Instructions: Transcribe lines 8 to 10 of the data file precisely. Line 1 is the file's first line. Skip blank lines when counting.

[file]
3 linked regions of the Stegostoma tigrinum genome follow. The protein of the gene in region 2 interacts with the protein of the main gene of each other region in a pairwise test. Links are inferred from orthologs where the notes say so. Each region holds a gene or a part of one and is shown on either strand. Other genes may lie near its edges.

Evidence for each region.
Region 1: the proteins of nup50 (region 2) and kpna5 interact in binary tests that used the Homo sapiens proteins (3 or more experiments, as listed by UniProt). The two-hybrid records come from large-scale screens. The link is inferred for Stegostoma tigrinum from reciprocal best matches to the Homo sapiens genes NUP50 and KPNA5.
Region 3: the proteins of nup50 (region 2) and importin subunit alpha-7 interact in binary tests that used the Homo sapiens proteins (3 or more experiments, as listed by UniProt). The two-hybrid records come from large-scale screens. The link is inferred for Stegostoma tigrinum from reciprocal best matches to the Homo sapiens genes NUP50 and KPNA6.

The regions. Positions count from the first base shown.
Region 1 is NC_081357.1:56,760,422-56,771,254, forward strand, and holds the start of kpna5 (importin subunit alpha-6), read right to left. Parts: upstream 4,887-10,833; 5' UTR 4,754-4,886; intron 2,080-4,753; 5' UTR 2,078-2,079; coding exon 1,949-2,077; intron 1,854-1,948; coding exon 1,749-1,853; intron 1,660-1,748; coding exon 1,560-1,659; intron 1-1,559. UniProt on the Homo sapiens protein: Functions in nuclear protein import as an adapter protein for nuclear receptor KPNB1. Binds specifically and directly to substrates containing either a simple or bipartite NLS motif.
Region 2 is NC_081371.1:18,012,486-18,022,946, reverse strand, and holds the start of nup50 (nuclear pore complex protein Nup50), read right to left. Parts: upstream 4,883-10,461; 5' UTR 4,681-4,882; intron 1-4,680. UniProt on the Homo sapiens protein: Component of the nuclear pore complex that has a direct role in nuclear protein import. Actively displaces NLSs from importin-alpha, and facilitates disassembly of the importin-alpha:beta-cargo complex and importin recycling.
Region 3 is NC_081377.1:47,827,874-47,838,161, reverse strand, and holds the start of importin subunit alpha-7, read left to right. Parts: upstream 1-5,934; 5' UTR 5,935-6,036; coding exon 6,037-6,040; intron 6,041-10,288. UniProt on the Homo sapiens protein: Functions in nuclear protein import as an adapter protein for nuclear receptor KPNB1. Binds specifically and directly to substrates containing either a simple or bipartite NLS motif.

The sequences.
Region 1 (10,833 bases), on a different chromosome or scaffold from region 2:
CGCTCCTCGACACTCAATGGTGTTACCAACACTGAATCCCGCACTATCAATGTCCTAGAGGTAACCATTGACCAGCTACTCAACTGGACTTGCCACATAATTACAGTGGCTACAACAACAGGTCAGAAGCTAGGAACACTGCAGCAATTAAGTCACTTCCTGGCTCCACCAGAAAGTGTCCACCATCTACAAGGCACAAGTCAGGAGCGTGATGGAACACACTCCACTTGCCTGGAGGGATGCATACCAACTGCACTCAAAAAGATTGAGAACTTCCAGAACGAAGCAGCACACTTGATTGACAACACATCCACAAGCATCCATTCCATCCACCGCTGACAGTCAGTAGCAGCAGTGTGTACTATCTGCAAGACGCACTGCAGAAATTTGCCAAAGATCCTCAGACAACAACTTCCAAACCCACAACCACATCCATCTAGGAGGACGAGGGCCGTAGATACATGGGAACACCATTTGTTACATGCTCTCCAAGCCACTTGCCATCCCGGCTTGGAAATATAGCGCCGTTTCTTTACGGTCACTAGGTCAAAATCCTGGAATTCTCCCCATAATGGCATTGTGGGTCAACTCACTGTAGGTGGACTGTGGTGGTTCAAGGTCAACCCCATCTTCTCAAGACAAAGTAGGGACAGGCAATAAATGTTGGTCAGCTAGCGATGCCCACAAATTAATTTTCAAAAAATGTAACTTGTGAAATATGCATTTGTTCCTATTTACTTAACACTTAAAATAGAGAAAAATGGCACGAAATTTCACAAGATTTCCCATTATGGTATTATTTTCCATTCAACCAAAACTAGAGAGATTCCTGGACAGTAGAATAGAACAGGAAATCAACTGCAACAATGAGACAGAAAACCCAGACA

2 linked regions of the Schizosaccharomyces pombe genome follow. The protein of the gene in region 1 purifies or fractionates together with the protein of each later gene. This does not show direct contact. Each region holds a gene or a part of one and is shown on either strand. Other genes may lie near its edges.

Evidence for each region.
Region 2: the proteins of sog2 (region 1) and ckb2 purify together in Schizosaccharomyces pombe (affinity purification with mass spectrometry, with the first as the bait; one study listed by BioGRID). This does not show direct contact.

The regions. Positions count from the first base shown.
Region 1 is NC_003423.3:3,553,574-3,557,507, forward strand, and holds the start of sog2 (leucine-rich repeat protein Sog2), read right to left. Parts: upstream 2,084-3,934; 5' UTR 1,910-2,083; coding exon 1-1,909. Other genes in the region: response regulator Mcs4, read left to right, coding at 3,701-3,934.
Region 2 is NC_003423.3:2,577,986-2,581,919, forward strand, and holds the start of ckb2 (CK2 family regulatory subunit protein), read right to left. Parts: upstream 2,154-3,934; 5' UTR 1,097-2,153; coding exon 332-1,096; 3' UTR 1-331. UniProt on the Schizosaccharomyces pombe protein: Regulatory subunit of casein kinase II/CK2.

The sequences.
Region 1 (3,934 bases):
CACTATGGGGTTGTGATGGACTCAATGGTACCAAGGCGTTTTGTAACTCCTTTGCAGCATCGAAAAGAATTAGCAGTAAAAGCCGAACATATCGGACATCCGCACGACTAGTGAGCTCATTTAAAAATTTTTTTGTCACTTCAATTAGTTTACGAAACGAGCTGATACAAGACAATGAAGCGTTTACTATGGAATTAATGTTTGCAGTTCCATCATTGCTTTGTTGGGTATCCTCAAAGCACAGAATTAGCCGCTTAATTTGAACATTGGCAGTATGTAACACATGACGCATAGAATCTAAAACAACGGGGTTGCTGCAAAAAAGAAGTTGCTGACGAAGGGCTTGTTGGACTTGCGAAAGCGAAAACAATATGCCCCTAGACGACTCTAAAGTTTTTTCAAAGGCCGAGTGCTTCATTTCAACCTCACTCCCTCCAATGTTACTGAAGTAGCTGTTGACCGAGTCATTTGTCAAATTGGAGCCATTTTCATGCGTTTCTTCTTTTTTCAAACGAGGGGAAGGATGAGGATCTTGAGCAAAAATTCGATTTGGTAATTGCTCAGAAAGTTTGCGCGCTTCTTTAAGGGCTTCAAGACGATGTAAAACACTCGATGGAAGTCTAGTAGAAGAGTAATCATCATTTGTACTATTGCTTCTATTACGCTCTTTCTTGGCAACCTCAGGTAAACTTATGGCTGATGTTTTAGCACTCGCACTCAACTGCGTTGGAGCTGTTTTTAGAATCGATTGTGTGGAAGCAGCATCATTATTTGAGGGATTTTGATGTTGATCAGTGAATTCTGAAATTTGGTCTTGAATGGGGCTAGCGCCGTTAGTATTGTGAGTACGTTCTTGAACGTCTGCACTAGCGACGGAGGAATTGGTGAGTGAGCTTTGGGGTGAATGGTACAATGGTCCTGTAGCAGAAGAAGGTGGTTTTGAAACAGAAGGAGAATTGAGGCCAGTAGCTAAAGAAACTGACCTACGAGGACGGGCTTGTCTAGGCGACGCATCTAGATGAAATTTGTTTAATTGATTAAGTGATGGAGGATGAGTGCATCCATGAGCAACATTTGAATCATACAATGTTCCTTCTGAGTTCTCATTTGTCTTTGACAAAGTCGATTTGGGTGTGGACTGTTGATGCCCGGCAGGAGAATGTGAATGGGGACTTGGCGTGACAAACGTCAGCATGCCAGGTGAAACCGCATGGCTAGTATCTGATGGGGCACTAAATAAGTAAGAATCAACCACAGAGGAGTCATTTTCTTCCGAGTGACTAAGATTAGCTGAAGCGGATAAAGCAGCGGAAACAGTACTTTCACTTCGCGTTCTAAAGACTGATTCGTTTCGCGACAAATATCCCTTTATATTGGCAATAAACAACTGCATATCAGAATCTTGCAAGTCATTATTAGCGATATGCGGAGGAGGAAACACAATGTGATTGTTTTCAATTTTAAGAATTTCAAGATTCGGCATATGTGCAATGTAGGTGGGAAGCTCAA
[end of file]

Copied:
Region 3 is NC_081377.1:47,827,874-47,838,161, reverse strand, and holds the start of importin subunit alpha-7, read left to right. Parts: upstream 1-5,934; 5' UTR 5,935-6,036; coding exon 6,037-6,040; intron 6,041-10,288. UniProt on the Homo sapiens protein: Functions in nuclear protein import as an adapter protein for nuclear receptor KPNB1. Binds specifically and directly to substrates containing either a simple or bipartite NLS motif.

The sequences.
Region 1 (10,833 bases), on a different chromosome or scaffold from region 2: